With the increase of the frequency and severity of flooding events, coupled with population growth, the risks posed to people from flooding is ever more apparent. This paper proposes a methodology to examine the risks posed to vehicles' occupants and pedestrians simultaneously in an urban context. Through considering stability functions of a range of vehicle types and pedestrian, a risk assessment profile for a vehicle occupant was derived. Using a historical 1-in-20-year rainfall flood event that took place in the city of Exeter (UK) in 2014, and a synthetic 1 in 100-year rainfall flood event, the potential risks posed to vehicle occupants were analysed. The results showed that for these events the potential risks posed to people travelling by car and caught in flood waters were likely to be more severe if they were to remain within their vehicles than if they were to exit said vehicles. Analysis of the changes in risk over time further revealed that if a vehicle was to become immobilised in flood water, they would only have a short timeframe (~10 min) before the level of risk increases. This is a critical finding, highlighting that remaining inside an immobilised vehicle during flood event and waiting for assistance may increase the level the risk the individual is exposed to, with the results showing the significance of such studies in reducing the risk of flooding to people.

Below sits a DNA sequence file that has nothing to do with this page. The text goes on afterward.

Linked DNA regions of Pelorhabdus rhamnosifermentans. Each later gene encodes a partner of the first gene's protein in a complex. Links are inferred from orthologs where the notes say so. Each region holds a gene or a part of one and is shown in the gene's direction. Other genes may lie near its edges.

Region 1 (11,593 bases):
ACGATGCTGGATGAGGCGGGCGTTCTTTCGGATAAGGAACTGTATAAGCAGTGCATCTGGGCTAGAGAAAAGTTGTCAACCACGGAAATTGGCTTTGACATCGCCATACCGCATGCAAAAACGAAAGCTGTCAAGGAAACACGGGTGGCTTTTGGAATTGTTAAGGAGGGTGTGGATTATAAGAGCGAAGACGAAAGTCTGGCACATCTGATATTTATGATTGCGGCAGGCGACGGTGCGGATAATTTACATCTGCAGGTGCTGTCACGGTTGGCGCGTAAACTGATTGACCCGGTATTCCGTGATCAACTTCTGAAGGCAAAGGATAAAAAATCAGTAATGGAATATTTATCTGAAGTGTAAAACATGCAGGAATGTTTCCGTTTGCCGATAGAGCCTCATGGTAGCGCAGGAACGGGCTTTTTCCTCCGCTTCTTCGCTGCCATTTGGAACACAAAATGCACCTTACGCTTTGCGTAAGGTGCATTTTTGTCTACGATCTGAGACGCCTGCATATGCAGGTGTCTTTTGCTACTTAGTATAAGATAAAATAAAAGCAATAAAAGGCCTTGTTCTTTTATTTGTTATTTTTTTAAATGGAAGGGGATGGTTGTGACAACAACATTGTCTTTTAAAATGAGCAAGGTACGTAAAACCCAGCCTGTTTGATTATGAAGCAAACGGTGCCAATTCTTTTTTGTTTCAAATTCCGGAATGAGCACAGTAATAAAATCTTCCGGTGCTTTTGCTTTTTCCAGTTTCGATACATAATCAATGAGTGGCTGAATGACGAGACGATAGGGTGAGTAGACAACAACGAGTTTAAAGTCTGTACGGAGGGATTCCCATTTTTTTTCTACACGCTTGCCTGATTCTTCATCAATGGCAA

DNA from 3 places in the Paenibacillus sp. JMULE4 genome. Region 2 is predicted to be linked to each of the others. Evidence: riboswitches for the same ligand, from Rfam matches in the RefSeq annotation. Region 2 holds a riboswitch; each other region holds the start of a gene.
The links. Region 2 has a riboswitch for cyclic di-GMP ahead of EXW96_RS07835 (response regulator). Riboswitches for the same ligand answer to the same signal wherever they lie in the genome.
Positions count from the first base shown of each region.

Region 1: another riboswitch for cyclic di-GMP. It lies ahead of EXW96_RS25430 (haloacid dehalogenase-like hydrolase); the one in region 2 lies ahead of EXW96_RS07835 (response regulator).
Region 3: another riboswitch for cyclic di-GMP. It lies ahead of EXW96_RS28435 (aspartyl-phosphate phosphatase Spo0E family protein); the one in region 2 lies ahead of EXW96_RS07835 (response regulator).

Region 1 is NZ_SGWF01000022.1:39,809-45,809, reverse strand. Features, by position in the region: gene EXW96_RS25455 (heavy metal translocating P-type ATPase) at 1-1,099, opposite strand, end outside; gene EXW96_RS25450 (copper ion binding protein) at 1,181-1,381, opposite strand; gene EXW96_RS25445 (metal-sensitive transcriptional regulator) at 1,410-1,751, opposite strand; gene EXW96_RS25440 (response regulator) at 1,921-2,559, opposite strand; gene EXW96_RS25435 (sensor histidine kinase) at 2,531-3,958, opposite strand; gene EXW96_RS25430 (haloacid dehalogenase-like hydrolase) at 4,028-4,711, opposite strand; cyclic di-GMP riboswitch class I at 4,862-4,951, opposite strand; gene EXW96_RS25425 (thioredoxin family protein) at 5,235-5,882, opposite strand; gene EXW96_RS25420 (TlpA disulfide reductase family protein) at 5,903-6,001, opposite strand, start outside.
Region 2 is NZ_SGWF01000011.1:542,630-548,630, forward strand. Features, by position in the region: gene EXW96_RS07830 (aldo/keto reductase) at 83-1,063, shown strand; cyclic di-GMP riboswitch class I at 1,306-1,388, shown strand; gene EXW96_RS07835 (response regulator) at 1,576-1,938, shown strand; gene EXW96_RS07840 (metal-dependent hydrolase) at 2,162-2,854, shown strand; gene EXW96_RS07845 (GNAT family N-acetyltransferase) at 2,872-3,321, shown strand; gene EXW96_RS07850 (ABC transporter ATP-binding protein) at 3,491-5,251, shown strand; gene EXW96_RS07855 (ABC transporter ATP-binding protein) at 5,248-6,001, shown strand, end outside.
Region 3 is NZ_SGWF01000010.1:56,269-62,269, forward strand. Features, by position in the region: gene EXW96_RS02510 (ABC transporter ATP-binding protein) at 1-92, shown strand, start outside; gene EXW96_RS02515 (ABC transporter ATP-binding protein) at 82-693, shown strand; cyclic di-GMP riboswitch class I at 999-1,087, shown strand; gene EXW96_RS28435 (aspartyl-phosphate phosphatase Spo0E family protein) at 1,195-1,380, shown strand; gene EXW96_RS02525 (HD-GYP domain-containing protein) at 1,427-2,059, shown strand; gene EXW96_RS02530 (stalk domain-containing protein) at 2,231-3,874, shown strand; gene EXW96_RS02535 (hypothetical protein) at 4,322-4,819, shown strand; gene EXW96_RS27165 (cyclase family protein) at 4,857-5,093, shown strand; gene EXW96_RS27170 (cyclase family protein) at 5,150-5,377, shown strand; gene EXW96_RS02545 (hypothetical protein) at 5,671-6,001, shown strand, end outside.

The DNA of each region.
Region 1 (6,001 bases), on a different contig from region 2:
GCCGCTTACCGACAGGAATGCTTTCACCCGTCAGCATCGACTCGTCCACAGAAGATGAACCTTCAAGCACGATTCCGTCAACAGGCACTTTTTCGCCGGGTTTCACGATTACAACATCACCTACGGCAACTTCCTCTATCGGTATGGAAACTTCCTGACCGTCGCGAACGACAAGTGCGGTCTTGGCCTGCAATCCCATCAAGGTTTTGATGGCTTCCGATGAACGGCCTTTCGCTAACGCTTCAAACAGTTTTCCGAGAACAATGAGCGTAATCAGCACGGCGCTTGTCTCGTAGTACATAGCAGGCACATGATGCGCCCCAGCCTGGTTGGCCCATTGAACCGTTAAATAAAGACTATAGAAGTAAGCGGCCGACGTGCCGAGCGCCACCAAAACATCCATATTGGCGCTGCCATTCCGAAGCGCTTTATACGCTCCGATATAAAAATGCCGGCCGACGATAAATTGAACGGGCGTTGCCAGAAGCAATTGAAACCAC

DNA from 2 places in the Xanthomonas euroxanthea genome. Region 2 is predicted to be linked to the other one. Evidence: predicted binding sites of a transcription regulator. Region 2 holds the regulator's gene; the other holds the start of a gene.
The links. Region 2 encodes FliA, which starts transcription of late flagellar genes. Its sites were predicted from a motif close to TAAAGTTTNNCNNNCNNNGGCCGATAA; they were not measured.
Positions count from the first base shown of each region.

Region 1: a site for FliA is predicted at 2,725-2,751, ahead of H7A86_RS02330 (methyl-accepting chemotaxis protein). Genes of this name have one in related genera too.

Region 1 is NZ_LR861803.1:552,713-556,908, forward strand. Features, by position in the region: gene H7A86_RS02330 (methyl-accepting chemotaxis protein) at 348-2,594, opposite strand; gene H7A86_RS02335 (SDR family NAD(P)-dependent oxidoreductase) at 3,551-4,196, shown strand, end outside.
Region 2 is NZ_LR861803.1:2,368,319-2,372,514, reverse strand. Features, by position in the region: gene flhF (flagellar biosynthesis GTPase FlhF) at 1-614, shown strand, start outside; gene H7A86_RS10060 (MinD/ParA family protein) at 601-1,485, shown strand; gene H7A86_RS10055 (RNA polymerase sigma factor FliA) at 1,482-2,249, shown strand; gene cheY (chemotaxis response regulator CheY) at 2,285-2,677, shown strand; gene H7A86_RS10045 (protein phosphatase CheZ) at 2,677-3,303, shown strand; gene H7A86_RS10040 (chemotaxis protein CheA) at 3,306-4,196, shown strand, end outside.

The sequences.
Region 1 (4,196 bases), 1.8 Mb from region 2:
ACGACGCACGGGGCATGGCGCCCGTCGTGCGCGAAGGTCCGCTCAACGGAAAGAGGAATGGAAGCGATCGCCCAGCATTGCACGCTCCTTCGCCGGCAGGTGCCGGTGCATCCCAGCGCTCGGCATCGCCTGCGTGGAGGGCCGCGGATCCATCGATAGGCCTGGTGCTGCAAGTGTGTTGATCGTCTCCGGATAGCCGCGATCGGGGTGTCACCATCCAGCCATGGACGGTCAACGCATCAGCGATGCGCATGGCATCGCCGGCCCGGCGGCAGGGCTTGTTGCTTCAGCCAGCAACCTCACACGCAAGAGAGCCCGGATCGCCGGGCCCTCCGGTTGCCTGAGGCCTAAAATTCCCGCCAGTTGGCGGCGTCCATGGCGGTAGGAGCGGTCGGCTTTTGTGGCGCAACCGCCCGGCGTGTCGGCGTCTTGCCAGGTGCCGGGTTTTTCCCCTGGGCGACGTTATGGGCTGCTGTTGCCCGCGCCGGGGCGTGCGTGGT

- Flood modelling
- Natural hazards